Received with many thanks to Dr Matija Mato Škerbić, University of Zagreb, Croatia, for his very generous review of our book!
“Summa summarum, Camporesi’s and McNamee’s book provides the range of the most relevant issues in and for contemporary sports, their critical and precise examination with many plausible solutions and anticipations gathers an impressive amount of previous research in the field, and thus, by connecting ‘yesterday’ with ‘today’, sets the proper ground for ‘tomorrow’. Unsurprisingly, it seems that “Bioethics, Genetics and Sport” has instantly become key reading and a central reference point for anyone who intends to enter the realm of sport bioethics. Moreover, in the last decade, the authors of the book has done a tremendous work, and have become a leading sport-bioethicists, as well as promoters of the field. This book is a sort of catalog cum melting pot of years of scientific endeavours, combining hardworking ethics with the highest-level quality, and deep love and care for sports. At the same time, it is also a confirmation of their status as the foremost authorities in the field.”
We also gratefully receive the critical comments and Škerbić’s invitation to engage more closely with the discussion of what kind of bioethics we are relying on – we look forward to being able to incorporate them in a future edition of the book.
On Sunday November 3rd at 4 pm I will be participating in a panel session at the Battle of Ideas Festival on Caster Semenya – Running into controversy: Genes, Gender and Sport:
I published a new paper for the Journal of Medical Ethics titled “When does an advantage become unfair? Empirical and normative concerns in Semenya’s case”.
Here’s the abstract:
There is a fundamental tension in many sports: human sex is not binary, but there are only two categories in which people can compete: male and female. Over the past 10 years, the International Association of Athletics Federations (IAAF) regulations have been at the centre of two notable legal disputes. The Court of Arbitration for Sport (CAS) reached two contradictory rulings: in the first case (Dutee Chand vs Athletics Federation India and IAAF), the IAAF regulations for the eligibility of athletes to compete in the female category were suspended (24 July 2015) on grounds of “discrimination against the female category”; in the latter (Caster Semenya and Athletics South Africa vs IAAF), the regulations were reaffirmed (1 May 2019) on grounds that although discriminatory, they are necessary to maintain a “level playing field” and to “protect” the female category. Although Semenya’s case has paved the way for questioning existing gender norms in sport, a new stable norm has yet to emerge from her case. The pharmacological solution put forward by IAAF to the tension between fairness and inclusivity of bodies non-conforming to two sexes is not, however, the only possible solution/resolution to the case, as I aim to show in this paper. Here I present some reflections on this topic and suggest how CAS should approach the case if it hopes to resolve it.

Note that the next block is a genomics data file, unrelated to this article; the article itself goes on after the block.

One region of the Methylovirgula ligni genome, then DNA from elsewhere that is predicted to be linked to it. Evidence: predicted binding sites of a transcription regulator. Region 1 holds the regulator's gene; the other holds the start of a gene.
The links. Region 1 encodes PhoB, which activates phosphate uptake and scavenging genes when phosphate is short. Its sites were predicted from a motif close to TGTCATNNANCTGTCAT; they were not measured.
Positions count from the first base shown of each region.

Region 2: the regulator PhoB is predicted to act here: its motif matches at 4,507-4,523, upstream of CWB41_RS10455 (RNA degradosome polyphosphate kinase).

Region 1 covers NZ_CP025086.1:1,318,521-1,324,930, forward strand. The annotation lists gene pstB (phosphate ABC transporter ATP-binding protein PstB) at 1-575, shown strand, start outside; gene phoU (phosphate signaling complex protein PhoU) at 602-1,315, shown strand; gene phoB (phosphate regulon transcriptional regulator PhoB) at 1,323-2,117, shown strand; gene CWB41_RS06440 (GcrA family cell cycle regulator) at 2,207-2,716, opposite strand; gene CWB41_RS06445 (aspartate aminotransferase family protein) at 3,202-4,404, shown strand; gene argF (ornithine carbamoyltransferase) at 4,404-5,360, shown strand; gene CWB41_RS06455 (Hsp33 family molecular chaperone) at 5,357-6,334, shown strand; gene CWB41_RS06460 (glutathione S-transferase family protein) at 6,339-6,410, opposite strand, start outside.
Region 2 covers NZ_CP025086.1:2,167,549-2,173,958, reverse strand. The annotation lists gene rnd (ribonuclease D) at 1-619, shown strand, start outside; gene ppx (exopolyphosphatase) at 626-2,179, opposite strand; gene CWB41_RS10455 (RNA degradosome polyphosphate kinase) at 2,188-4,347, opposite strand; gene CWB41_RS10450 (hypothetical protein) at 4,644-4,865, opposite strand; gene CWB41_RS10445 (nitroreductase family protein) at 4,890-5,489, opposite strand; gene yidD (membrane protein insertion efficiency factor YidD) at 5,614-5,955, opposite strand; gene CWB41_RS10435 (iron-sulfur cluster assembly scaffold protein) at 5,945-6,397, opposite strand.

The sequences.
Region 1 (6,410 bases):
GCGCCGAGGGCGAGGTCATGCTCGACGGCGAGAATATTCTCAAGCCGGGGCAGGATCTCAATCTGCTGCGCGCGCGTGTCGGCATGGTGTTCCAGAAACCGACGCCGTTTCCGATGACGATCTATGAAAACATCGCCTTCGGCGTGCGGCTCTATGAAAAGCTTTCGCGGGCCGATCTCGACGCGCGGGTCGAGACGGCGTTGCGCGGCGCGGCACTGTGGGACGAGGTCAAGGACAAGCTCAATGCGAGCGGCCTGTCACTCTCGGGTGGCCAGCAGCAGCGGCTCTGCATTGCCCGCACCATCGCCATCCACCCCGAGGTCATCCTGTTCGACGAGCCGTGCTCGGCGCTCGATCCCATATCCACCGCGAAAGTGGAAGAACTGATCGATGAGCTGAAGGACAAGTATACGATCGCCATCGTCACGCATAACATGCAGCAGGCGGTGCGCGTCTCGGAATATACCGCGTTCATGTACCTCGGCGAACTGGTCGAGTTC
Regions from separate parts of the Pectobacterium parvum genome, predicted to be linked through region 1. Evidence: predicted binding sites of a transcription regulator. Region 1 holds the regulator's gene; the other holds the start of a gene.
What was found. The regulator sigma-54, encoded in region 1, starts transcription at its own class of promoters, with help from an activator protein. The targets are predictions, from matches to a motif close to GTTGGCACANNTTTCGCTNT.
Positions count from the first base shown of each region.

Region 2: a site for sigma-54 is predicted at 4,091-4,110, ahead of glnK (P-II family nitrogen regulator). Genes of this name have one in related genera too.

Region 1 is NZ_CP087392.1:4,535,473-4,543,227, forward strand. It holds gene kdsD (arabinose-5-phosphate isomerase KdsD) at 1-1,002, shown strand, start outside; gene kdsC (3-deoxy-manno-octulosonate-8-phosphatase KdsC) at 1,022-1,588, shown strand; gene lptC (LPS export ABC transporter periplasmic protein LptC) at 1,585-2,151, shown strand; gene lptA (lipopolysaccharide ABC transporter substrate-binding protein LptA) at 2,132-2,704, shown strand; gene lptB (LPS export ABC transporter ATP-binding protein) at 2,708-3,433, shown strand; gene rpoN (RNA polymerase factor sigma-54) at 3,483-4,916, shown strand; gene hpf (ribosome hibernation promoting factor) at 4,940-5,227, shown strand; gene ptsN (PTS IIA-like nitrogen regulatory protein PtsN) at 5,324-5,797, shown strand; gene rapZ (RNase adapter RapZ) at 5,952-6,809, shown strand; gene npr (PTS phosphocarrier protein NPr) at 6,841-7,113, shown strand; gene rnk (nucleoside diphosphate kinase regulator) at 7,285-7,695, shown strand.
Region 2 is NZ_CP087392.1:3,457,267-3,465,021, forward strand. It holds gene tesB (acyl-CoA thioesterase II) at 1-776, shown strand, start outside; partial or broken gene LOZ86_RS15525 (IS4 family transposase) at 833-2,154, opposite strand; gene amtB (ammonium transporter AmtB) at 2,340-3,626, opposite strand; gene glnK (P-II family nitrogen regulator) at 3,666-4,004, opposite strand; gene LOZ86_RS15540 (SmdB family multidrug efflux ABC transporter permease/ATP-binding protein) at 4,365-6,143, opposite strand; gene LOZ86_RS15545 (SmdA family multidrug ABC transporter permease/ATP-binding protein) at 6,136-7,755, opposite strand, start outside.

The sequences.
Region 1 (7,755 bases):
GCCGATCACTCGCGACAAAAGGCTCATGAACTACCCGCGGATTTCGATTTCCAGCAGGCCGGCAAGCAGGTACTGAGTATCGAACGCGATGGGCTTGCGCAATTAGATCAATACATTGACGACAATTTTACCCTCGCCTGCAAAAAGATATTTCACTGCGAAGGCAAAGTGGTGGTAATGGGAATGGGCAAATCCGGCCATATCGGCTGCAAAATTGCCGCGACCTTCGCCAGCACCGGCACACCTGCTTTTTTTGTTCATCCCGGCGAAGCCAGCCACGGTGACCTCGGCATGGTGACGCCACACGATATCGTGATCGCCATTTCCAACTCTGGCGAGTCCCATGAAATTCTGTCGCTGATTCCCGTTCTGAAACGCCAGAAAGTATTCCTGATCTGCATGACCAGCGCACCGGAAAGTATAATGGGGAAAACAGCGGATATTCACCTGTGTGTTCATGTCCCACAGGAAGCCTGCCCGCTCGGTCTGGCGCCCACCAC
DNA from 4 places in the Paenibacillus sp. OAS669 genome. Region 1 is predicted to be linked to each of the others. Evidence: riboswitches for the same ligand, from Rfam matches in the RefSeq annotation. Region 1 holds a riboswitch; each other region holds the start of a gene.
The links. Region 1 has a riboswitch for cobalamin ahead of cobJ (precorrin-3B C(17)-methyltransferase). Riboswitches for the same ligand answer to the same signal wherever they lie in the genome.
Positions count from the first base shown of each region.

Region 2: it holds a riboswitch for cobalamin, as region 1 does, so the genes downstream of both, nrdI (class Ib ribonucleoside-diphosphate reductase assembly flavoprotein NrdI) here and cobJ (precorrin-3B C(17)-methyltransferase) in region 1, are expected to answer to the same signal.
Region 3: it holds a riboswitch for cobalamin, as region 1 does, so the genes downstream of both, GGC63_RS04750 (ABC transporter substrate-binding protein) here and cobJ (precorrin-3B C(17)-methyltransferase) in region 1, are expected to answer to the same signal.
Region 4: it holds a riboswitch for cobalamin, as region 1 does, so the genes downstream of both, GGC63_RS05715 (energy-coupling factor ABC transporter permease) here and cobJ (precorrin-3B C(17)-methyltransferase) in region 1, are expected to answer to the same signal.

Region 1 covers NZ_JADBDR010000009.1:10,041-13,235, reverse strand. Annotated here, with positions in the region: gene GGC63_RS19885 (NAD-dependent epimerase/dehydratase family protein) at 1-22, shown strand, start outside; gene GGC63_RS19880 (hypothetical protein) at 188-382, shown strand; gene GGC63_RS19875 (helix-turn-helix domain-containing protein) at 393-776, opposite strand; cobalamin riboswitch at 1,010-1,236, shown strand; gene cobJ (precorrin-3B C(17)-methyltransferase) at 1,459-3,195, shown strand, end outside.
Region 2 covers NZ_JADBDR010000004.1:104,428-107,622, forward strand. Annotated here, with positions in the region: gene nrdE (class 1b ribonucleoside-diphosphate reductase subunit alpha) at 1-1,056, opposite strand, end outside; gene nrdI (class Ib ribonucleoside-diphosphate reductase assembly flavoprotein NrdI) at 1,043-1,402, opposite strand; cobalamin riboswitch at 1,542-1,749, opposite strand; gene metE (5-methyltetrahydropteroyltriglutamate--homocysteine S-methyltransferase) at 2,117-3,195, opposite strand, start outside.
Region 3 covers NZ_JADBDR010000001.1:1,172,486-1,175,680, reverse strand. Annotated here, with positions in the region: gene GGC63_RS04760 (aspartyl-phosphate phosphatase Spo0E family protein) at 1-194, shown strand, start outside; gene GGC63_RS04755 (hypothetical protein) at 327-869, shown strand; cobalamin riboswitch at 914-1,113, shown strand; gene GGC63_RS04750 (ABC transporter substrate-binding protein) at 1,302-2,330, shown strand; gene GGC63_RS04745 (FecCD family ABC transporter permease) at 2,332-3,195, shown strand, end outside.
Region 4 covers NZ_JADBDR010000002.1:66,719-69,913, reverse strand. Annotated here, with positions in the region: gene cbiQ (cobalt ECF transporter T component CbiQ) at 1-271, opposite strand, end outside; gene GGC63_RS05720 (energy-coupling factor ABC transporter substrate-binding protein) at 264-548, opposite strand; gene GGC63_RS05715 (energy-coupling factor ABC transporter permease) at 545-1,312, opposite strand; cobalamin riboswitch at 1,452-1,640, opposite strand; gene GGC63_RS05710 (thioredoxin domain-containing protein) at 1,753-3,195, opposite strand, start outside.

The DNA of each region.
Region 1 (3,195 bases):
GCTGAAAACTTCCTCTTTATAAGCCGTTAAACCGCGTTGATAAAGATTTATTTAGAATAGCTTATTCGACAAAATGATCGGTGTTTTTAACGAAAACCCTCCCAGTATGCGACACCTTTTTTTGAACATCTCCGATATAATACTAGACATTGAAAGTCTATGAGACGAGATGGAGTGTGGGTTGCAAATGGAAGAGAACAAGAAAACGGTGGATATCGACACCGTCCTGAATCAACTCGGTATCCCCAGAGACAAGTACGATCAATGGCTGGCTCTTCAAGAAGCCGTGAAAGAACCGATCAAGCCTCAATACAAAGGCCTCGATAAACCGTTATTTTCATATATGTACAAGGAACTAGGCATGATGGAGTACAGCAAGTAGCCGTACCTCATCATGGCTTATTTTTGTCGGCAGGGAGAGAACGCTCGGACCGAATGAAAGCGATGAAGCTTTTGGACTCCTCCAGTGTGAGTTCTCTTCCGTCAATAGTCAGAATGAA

The full text can be accessed here:
Drop me a line if you don’t have access and would like to get a copy of the paper.